• Amanda Clemmer

Are Your Amazon Ads Paying Out? Conversion Rates, Tracking, and Optimization


Bookselling giant Amazon has a number of different built-in ways for authors to market their books to interested readers. Every new technique you master will lead to your cover getting shown to more readers and reaching more people who actually want to read your book.


These options include the popular CPC (cost-per-click) category, where instead of paying for your ad upfront, you pay as readers click on your link for the duration of the campaign. This kind of advertising always has a good click-through rate. After all, if no one clicks, then you won’t have to pay anything in the end.


Clicking itself is worth something. If Amazon sees that your book’s page is getting a lot of attention with frequent visits, it will boost your visibility and make your book more available to more readers.


Unfortunately, CPC advertising can also lead to losing money if you don’t know how to handle and manage your campaign effectively. Just because someone clicks on your link doesn’t mean she has a strong interest in reading your book. She could be curious or decide after reading your description that she isn’t the right reader. In the end, your clicks might be nothing more than idle clicks.


How do we fix this?


To better understand how your ads are performing and what work needs to be done on your part, always launch your ads in sets or pairs so that you can compare them. A single ad won’t tell you enough: there are too many variables to look at.


Maybe you should word your ad differently. Maybe you should set the clicking cost higher than you thought or market to a different genre. You don’t know unless you launch different ads that rely on different factors.


After your ads have launched, track them to see which ones are performing. You can probably guess in a single glance which of your strategies have paid out.


Note: this is going to cost money if you want to do it well. Some authors recommend waiting to do paid advertising at all until you can afford to spend hundreds or even thousands of dollars perfecting your strategy. I say you can start whenever you want. The more you commit, the better your results!


Crunching The Numbers


Now we’ll have to do some math. Again, how far you want to take this is up to you, but the more work you put in, the better return you’ll see.


There’s a growing trend among authorpreneurs to investigate one book’s progress to learn how many books you’ll need to write if you want to publish full-time. We don’t need to get that elaborate, but it is important to know the net value of your book.


Net Value: how much your book earns or loses overall.


Let's say you spend $50 on your cover and another $200 advertising your book in a release, $250 total. Your book sells modestly, and your initial sales chart tells you that you profited $100 in royalties. That sounds great, but it isn't sustainable--you're still $150 behind where you were in the beginning, losing money overall. Your net value is -$150.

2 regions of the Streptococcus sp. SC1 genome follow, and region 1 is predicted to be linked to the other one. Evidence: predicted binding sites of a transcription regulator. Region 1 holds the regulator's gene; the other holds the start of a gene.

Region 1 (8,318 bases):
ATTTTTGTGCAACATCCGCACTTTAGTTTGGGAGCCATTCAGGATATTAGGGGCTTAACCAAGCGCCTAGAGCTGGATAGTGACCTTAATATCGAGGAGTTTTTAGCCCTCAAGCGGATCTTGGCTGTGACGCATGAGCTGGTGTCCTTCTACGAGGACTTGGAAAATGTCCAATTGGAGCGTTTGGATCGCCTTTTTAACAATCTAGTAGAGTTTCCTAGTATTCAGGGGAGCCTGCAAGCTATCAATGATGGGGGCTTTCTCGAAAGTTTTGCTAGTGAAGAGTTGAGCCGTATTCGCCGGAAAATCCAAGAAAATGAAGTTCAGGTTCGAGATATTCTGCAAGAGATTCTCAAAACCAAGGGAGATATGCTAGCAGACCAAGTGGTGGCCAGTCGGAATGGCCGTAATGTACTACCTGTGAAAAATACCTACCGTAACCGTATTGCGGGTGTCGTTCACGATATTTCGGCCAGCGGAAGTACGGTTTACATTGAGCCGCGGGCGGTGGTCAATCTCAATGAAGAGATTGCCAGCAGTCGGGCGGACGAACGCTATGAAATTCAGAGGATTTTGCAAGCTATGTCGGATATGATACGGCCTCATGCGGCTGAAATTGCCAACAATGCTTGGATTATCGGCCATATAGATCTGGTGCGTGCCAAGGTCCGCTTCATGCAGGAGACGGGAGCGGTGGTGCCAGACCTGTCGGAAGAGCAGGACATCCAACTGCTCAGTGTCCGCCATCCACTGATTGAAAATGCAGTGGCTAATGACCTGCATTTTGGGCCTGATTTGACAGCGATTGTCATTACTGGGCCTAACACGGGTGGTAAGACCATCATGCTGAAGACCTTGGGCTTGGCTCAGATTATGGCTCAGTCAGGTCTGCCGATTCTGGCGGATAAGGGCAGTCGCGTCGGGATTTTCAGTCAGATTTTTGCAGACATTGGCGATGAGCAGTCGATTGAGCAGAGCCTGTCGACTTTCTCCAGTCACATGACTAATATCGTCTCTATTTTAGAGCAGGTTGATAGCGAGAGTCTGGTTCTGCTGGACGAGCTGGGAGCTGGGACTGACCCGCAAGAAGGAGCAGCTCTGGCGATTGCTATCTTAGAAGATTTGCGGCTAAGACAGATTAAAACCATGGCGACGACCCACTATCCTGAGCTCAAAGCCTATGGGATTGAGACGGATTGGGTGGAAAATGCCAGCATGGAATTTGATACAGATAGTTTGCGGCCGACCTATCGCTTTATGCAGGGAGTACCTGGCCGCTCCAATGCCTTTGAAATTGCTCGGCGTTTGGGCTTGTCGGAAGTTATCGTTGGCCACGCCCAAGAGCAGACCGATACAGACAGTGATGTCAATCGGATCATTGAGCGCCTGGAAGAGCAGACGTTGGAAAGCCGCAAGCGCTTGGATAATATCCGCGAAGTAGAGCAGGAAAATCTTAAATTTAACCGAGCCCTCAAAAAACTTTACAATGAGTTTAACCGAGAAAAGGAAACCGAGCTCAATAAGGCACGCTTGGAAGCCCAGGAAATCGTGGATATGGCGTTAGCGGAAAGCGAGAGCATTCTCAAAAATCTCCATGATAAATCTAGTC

Later on, you use the same $250 budget to publish a different book. People remember loving your earlier release, and this time even more readers jump onboard and a podcast interview makes you famous on the small scale. Your first sales report here reads a whopping $600. At this point, you got out more than you poured in, and your net value is $350. You're not breaking the bank, but if you land a few more similar successes, you'll be in good shape.


It's worth noting that your first few books will likely put you in the hole. When no one knows who you are, and when you don't have much of an audience to stand on yourself, you can't count on commercial success. What even counts as "commercial success" varies. Writers who publish frequently aim to earn three to five times as much as they spend per book so that they can turn fiction writing into a lucrative career.


There’s no magic number there. How many books you can write in a year, how well each book sells, and how much exactly you wish to earn are all different factors that will change what your perfect fit is.


After you add up your production and publishing costs with the amount that you plan to spend on ads, you can set your book price at a point where, with a certain number of sales, you can pay it off.


The Bottom Line


CPC advertising can get complicated. If you don’t spend time working out what a successful ad looks like for your book and what you need to earn to make a profit, you could miss out on a lot of what your advertising could get you.


Take the long road. Do the math and put in the money with the intent to learn what gets your dream readers to click--and from there to read.


Have you tried CPC advertising on Amazon or somewhere else? Please share your experiences and suggestions in the comment section below or join our Facebook group for self-publishing fiction writers for further discussion.